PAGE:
imagined that I was shooting the inner sleeve of The Appian Way Album.
and reframed until I felt it -- it --
and finally clicked.
the trees see the trees...
hutch in the fog.
machine on the back porch.
and shovel leaning against the hill.
Ferrari manual covered with bird seed...an unopened roll of Navy Torpedo Camera
Film (expiration date: August 1945)...light filtering into the under-the-stairs
bathroom...moiré of dust in the upstairs bathroom...the spindly Master lock
protecting the master bedroom...
low to the plane of my desk, outside a shaft of light scattering, smiting fog
-- catch the light -- catch it --
film-advance lever froze -- roll done.
bomb shelter darkroom wasn't as spiffy as Mel's, but it was dark, it had all
the chemicals. If I fucked up
developing the film roll, well, it wasn't exactly the Zapruder film.
I came out of the darkroom, in was twilight. One photograph was pretty good, the scarecrow, but for
something that I hadn't noticed at the time -- the gray cat licking his paw in
the background. I went far enough
down the steps to see my note still tucked in Mel's front door.
in my room, the yellow bulb light balanced the lilac fog outside. I propped up a pillow and read some
more of THE BIG SLEEP. Marlow was
living in a house in the hills. It
could have been this house, as I imagined the story now.
must have closed my eyes because when I opened them the twilight was gone and
there was a knock on the front door.
As I stepped out of my room, I heard a woman ask, "Is Harry
Harry," I heard Harry Ferrari answer.
the other Harry." Wendy's
heh," laughed Harry Ferrari.
hurried down the stairs three at a time to get to the front door. "Hi."
followed her outside. Her long
blonde hair moved in rhythm with her footsteps as we descended the steps. We'd reached some unspoken agreement
that we would walk side by side.
Tonight she has wearing an fringed and embroidered leather jacket. I was cold in shirt sleeves but I
wasn't going back.
everyone is the house named Harry?"
"Half. Two out of four."
didn't know your phone number. He
said for you to grab his camera bag and ten rolls of film."
smiled. "Mel figured you'd
figure it out."
reading between the lines."
front door was open. Didn't see a
camera bag by the door. Philip
Marlow would look in the studio: it was on a long table, along with cases of
film. Opened the bag -- two Nikon
F's and several lenses were packed inside. Grabbed five rolls of Tri-X and five rolls of Ektachrome. Hoisted the bag to my shoulder. It felt good carrying it, even better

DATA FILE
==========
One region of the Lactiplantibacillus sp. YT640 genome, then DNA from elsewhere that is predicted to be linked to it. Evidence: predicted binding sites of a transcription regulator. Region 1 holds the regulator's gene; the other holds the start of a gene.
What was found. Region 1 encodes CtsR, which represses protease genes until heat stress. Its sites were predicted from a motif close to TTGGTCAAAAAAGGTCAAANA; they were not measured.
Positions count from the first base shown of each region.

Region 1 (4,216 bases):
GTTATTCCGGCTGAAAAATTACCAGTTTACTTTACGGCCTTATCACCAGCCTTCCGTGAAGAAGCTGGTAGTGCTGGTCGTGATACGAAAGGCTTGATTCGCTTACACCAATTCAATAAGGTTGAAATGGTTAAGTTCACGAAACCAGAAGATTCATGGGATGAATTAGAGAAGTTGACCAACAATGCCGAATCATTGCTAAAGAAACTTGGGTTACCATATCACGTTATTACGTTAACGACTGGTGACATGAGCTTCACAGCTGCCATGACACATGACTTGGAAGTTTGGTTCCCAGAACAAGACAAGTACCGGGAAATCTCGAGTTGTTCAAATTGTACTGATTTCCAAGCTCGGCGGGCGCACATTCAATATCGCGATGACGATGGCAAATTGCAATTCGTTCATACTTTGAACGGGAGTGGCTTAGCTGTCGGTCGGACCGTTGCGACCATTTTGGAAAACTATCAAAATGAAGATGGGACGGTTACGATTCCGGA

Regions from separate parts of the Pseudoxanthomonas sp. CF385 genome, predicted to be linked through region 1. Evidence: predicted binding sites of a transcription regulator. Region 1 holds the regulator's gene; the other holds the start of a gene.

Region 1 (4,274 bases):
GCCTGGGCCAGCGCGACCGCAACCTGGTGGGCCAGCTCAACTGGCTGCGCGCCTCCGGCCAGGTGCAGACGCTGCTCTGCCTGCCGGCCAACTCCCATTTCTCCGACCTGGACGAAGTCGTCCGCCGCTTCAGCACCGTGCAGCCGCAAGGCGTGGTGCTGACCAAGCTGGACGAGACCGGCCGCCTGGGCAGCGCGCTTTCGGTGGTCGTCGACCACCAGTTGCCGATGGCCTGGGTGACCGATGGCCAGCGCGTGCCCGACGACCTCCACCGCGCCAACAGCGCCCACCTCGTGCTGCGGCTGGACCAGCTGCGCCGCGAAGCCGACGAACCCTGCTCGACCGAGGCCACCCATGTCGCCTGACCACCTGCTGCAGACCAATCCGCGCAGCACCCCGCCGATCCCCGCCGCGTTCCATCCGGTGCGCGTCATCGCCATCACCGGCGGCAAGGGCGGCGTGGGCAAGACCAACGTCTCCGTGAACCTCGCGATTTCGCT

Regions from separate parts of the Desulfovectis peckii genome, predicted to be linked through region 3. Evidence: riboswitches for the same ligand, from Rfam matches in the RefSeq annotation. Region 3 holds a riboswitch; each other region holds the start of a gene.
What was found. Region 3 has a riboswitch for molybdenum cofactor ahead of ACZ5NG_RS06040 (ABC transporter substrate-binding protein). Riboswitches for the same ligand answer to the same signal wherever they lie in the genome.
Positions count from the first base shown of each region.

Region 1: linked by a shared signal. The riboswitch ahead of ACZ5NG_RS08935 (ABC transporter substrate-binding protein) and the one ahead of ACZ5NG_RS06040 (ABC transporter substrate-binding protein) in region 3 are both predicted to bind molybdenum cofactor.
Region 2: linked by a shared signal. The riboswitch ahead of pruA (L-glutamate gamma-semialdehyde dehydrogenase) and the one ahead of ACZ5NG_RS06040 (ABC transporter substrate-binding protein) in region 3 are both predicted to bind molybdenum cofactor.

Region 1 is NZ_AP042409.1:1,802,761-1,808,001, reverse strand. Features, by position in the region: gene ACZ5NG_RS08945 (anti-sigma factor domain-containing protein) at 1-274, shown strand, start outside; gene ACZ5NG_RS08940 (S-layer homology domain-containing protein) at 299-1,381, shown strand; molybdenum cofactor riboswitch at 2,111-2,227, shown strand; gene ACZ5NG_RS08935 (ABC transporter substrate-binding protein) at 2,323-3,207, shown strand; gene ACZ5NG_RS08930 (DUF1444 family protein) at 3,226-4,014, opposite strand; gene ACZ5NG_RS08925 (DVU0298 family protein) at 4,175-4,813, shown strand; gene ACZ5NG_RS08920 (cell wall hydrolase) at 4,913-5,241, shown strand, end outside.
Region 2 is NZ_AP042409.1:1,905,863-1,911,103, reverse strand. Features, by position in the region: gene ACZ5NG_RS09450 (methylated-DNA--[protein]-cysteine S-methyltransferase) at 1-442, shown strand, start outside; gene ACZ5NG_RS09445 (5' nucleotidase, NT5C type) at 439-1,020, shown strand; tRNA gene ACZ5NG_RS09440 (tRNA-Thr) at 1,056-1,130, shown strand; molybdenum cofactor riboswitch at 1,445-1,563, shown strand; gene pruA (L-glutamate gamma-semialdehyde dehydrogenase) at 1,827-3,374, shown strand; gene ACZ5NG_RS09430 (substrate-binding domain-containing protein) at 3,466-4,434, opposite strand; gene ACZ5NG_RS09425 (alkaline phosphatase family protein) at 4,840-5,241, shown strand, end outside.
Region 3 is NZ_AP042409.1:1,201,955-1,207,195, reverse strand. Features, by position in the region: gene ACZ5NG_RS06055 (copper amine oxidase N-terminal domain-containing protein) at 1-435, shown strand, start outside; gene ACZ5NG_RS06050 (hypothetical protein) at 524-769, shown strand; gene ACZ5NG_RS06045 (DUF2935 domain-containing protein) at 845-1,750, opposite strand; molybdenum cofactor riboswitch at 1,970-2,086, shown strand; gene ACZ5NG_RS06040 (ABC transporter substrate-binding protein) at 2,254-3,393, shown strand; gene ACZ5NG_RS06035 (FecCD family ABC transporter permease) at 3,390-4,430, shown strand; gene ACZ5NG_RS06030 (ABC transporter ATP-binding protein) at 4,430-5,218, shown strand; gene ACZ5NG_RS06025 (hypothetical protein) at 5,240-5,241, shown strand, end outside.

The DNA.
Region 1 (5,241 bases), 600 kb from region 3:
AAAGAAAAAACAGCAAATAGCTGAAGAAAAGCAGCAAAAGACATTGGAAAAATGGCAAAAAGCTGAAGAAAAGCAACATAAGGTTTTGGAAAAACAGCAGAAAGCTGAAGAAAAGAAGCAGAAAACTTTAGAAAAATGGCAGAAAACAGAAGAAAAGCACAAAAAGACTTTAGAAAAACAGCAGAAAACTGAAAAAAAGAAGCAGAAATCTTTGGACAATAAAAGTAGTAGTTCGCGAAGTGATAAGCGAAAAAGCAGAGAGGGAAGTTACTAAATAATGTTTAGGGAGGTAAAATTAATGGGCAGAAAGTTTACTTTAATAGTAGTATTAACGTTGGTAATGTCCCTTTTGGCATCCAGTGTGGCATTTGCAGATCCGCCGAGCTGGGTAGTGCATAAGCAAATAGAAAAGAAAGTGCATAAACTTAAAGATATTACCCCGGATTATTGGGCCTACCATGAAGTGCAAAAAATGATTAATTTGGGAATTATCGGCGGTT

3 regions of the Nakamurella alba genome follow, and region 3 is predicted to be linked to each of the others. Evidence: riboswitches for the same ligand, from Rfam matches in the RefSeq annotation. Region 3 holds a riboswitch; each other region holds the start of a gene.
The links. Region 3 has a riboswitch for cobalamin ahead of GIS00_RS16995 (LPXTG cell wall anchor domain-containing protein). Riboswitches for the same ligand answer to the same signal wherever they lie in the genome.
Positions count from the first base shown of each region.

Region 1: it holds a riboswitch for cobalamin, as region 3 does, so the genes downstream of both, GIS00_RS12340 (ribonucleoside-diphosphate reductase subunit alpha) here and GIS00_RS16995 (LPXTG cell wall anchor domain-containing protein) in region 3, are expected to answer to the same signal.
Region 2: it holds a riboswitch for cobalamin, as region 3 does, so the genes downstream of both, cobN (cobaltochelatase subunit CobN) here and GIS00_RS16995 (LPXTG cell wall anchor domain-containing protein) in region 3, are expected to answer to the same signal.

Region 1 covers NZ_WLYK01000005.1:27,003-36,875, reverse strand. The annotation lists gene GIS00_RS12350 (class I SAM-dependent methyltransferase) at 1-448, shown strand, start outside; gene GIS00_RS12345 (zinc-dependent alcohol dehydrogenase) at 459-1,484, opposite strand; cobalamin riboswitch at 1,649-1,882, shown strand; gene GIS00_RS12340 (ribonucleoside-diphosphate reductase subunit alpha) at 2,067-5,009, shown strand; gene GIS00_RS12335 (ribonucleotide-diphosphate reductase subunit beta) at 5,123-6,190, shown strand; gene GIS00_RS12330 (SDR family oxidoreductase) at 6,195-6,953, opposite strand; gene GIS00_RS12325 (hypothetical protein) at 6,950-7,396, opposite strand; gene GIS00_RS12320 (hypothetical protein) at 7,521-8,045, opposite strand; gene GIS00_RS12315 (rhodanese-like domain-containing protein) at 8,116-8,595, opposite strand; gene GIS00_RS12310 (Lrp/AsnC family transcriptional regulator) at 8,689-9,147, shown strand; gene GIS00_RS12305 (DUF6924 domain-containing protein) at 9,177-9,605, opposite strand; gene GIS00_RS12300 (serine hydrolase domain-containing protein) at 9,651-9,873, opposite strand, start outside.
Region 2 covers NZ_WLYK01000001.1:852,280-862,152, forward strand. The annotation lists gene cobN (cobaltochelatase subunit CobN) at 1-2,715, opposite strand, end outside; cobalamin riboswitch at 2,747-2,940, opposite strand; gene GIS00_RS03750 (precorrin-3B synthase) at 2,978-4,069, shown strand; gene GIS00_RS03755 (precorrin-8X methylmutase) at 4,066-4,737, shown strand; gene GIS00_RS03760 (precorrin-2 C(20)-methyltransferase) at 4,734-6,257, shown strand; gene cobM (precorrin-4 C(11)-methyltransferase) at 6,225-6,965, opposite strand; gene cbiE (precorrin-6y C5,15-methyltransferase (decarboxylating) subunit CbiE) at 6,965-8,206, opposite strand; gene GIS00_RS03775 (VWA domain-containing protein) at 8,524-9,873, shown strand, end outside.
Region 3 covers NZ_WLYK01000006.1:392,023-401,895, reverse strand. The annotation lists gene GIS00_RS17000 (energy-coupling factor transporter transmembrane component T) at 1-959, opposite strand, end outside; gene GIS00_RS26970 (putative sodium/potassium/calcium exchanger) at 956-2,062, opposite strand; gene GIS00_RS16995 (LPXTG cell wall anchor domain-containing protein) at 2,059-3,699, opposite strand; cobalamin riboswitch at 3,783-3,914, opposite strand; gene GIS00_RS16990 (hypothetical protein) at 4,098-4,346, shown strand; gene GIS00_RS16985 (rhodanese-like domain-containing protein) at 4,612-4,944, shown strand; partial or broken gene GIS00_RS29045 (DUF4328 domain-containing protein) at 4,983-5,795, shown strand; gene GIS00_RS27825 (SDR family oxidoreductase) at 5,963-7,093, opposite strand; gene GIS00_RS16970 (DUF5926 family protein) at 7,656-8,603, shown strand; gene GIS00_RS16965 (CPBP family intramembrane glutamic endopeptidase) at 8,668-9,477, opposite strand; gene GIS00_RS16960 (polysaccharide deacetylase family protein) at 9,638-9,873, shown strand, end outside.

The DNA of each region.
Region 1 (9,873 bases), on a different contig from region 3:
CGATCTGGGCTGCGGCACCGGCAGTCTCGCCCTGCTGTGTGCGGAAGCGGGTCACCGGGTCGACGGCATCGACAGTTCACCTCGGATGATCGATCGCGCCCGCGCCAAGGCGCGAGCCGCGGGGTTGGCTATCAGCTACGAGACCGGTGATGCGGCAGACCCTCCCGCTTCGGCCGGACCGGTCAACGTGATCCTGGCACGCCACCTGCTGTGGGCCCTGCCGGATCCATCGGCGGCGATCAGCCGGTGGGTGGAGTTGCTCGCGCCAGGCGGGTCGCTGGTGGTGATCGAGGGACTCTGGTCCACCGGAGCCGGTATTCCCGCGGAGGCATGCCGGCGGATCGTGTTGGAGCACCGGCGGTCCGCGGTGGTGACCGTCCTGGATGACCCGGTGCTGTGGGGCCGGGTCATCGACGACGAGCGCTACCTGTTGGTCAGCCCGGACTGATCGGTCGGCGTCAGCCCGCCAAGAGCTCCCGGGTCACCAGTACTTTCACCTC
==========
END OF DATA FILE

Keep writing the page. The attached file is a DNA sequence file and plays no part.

when Wendy saw it and smiled.
could have found it," I said.
I needed to find you."
got into a VW Microbus and roared away, climbing up the hill, the upper reach
of Appian Way that I had not yet seen.
The music was loud and good, a song that I had not heard before. The lane bent in crazy curves and Wendy
leaned hard into them. As we
climbed, the hillside blurred past my window. To the right, through Wendy's window I could see the canyon
below. The scattering of lights
from the houses strewn at various heights gave the illusion of cliff dwellings,
or the town of Bedrock, of modern stone age families.
this is a peppy bus."
got a Porsche engine."
Power, Cros calls it. How long
have you been in L.A.?"
where before that?"
"Tex-ass. Tell me about Tex-ass."
big..." Talking kept my mind
off the possibility that she might drive us over the edge of the canyon. The road slalomed in a big hooking right
curve and then I saw the carpet of city lights -- we had crested the peak of
the canyon. And soon descended
down another twisting lane.
"Yeah. Are you really from Texas?"
"Yes. Why would I make something like that
make yourself more interesting."
are you from?"
here. I went to Hollywood
that's interesting. To me."
probably find you interesting anyway."
pulled into a driveway and parked behind a gray Porsche. "We're here."
had been wondering for a while if she had a boyfriend. It seemed very likely that she
did. She did seem to sort of like
me but maybe she liked everyone.
That was one way of thinking about it.
the camera bag, I followed Wendy to the front door. It was a three story house and candlelight glowed in every
window. "Blue Jay Way"
was playing. Magical Mystery
Tour. Everyone I knew was
listening to Magical Mystery Tour so that felt normal, that was something to
hold on to. "Mama Cass's
house," Wendy said and opened the door.
Dreamin' I thought. Another woodsy
house, well-appointed, comfortable furniture, pillows, flowers. People sitting, talking, smoking. On the couch. In the kitchen.
Everybody looked immeasurably cool without trying. Without trying seemed the crucial, inherent, irreducible
element. Nobody in a hurry to do